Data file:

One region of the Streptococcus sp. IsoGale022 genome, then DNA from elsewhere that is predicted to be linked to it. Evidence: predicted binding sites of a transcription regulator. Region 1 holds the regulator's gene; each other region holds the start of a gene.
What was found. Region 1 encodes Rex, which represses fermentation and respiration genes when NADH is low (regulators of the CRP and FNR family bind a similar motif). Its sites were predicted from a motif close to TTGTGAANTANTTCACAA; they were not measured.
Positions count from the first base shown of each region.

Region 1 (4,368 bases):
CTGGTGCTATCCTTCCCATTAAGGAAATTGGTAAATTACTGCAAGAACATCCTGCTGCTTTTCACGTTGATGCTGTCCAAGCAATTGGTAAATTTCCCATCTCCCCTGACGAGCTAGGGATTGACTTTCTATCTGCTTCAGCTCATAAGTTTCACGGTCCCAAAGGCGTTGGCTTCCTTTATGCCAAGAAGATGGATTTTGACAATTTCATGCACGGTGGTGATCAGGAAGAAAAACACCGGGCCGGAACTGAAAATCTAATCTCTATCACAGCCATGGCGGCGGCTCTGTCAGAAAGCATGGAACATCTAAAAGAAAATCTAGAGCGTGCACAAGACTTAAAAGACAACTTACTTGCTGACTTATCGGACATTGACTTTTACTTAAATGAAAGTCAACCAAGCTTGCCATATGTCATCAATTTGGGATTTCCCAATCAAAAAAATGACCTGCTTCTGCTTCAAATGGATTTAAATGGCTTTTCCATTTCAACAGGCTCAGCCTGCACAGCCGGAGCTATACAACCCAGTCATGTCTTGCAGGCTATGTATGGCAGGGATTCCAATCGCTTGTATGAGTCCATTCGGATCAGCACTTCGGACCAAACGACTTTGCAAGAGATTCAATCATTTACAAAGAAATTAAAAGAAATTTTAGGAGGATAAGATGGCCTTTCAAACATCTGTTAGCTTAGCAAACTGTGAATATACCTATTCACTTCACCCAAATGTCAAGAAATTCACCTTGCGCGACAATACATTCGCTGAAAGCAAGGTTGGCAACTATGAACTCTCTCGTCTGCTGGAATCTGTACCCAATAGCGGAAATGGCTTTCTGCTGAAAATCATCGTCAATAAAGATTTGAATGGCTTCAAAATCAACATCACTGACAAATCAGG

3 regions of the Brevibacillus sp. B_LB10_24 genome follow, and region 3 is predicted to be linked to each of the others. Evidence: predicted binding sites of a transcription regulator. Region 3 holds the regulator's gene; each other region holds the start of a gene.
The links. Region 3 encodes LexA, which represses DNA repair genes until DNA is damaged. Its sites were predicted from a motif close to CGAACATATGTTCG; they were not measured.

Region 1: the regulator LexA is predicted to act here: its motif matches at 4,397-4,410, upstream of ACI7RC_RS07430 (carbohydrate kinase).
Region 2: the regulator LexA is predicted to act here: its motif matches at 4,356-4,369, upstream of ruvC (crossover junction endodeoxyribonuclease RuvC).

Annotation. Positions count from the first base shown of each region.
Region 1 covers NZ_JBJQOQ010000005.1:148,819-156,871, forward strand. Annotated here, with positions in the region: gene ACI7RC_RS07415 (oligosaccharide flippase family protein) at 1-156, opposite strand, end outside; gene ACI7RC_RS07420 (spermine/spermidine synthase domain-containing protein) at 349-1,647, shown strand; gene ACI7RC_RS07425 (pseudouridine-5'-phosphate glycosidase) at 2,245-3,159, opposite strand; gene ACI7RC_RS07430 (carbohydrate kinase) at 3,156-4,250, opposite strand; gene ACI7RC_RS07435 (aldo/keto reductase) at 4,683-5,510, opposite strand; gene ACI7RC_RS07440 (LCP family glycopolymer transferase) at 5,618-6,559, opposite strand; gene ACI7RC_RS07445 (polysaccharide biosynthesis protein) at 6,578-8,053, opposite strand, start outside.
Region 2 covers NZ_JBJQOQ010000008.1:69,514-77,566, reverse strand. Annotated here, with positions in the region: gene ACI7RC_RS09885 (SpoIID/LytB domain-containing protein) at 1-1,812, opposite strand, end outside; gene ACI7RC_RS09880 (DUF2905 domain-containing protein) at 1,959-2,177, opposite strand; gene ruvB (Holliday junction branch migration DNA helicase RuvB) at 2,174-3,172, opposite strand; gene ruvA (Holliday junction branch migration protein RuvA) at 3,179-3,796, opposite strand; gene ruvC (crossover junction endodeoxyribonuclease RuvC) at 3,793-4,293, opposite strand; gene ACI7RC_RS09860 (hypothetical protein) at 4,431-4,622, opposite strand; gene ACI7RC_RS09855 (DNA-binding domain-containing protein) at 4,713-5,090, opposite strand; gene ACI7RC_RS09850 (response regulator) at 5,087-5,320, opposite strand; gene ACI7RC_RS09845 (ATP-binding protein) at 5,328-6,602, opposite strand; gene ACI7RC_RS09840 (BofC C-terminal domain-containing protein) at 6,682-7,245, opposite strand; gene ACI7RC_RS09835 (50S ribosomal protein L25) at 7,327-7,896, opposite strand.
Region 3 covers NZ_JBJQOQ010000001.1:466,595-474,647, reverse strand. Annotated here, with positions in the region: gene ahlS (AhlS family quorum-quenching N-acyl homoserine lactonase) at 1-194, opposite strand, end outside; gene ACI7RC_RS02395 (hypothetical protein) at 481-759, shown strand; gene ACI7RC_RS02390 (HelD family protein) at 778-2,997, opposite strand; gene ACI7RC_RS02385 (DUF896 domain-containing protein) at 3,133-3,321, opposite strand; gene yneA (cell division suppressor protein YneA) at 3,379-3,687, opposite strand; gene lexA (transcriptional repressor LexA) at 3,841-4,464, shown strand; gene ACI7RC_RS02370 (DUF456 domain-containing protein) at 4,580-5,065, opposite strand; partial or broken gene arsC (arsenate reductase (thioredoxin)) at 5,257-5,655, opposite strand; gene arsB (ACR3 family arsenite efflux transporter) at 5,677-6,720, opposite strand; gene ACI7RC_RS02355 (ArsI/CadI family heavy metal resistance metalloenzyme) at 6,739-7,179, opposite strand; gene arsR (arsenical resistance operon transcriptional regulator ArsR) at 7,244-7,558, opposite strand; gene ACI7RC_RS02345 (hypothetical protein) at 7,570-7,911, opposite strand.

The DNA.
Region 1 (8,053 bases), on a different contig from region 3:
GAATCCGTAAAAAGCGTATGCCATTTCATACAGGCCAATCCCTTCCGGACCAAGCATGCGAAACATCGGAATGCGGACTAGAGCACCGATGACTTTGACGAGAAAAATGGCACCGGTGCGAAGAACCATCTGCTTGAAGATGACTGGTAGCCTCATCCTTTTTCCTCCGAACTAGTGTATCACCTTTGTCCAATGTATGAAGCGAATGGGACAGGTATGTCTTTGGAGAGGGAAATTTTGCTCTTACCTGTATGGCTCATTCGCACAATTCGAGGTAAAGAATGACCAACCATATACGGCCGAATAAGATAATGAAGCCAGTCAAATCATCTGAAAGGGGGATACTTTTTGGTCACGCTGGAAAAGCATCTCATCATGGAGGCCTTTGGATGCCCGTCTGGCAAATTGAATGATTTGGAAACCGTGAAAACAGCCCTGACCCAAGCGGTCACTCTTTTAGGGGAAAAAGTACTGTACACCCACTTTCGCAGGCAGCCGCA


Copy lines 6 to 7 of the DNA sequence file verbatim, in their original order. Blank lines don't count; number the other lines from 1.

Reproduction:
3 regions of the Brevibacillus sp. B_LB10_24 genome follow, and region 3 is predicted to be linked to each of the others. Evidence: predicted binding sites of a transcription regulator. Region 3 holds the regulator's gene; each other region holds the start of a gene.
The links. Region 3 encodes LexA, which represses DNA repair genes until DNA is damaged. Its sites were predicted from a motif close to CGAACATATGTTCG; they were not measured.